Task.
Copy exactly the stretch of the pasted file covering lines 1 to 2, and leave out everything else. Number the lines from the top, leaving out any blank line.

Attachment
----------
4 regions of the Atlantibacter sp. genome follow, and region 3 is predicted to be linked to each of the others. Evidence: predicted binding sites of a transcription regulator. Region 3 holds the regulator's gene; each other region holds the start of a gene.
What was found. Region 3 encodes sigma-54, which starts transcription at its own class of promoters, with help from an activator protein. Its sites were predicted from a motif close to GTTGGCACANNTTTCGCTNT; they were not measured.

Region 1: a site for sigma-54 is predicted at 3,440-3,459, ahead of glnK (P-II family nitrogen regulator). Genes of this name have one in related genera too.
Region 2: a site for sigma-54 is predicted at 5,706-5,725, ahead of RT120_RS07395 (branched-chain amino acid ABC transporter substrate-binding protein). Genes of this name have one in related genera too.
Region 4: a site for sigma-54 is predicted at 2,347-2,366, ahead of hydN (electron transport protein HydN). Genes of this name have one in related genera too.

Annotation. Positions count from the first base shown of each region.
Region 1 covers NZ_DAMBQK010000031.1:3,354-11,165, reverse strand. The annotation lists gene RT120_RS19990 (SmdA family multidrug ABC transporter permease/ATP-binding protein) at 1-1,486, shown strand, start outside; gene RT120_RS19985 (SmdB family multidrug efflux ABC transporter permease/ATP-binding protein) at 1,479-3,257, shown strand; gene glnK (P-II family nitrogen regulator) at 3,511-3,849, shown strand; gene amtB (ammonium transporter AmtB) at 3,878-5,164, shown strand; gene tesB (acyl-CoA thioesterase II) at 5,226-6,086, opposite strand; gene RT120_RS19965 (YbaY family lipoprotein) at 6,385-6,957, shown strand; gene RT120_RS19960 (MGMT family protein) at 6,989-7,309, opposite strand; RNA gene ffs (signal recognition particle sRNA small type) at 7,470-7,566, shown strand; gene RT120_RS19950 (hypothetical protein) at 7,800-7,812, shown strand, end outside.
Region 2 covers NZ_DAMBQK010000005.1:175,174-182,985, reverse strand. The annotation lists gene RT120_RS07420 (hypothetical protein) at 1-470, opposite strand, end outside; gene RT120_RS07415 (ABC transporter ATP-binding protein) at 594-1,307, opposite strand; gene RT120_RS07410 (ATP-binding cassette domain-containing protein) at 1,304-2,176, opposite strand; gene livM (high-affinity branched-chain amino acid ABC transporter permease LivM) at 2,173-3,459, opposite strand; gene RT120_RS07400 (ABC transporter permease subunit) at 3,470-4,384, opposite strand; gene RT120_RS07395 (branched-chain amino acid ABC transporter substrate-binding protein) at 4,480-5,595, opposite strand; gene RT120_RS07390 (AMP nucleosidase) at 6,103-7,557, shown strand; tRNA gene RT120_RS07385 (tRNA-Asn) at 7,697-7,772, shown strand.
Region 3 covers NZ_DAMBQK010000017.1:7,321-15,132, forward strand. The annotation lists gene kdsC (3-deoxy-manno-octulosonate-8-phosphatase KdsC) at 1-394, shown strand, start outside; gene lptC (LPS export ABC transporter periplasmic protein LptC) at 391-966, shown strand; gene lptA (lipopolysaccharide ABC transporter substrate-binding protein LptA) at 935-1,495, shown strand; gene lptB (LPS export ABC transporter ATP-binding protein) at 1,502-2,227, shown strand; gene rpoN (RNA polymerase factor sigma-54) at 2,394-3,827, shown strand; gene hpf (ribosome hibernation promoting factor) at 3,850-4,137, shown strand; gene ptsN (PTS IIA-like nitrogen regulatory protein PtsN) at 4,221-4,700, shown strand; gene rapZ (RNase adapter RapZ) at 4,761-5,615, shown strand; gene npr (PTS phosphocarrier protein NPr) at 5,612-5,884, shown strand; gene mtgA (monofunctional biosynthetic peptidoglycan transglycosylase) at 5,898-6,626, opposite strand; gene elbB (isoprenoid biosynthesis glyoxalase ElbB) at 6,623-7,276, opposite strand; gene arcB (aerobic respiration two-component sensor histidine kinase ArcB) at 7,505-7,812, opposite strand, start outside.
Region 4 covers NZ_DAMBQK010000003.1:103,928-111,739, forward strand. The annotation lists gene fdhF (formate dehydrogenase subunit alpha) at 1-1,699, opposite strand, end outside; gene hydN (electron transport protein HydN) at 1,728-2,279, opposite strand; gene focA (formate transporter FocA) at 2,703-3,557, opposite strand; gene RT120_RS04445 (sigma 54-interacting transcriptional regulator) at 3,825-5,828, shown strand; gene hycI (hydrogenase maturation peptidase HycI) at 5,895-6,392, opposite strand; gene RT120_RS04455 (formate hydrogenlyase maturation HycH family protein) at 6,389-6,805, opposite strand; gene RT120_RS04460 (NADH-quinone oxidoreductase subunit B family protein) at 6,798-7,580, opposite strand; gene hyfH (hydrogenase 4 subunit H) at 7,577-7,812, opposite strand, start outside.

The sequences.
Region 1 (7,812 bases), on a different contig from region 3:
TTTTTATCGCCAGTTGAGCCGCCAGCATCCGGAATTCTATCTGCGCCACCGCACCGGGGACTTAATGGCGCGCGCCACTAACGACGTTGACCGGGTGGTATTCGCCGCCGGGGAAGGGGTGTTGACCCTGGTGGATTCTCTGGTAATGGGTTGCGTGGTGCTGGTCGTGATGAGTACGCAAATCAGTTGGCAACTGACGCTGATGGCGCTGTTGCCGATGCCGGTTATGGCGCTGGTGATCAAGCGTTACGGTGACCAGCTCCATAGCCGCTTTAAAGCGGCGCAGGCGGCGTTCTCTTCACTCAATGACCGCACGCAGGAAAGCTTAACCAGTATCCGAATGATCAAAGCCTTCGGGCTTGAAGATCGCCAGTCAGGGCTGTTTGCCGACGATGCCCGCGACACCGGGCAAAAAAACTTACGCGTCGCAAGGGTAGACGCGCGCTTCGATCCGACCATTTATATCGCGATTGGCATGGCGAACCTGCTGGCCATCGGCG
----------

4 regions of the Atlantibacter sp. genome follow, and region 3 is predicted to be linked to each of the others. Evidence: predicted binding sites of a transcription regulator. Region 3 holds the regulator's gene; each other region holds the start of a gene.
What was found. Region 3 encodes sigma-54, which starts transcription at its own class of promoters, with help from an activator protein. Its sites were predicted from a motif close to GTTGGCACANNTTTCGCTNT; they were not measured.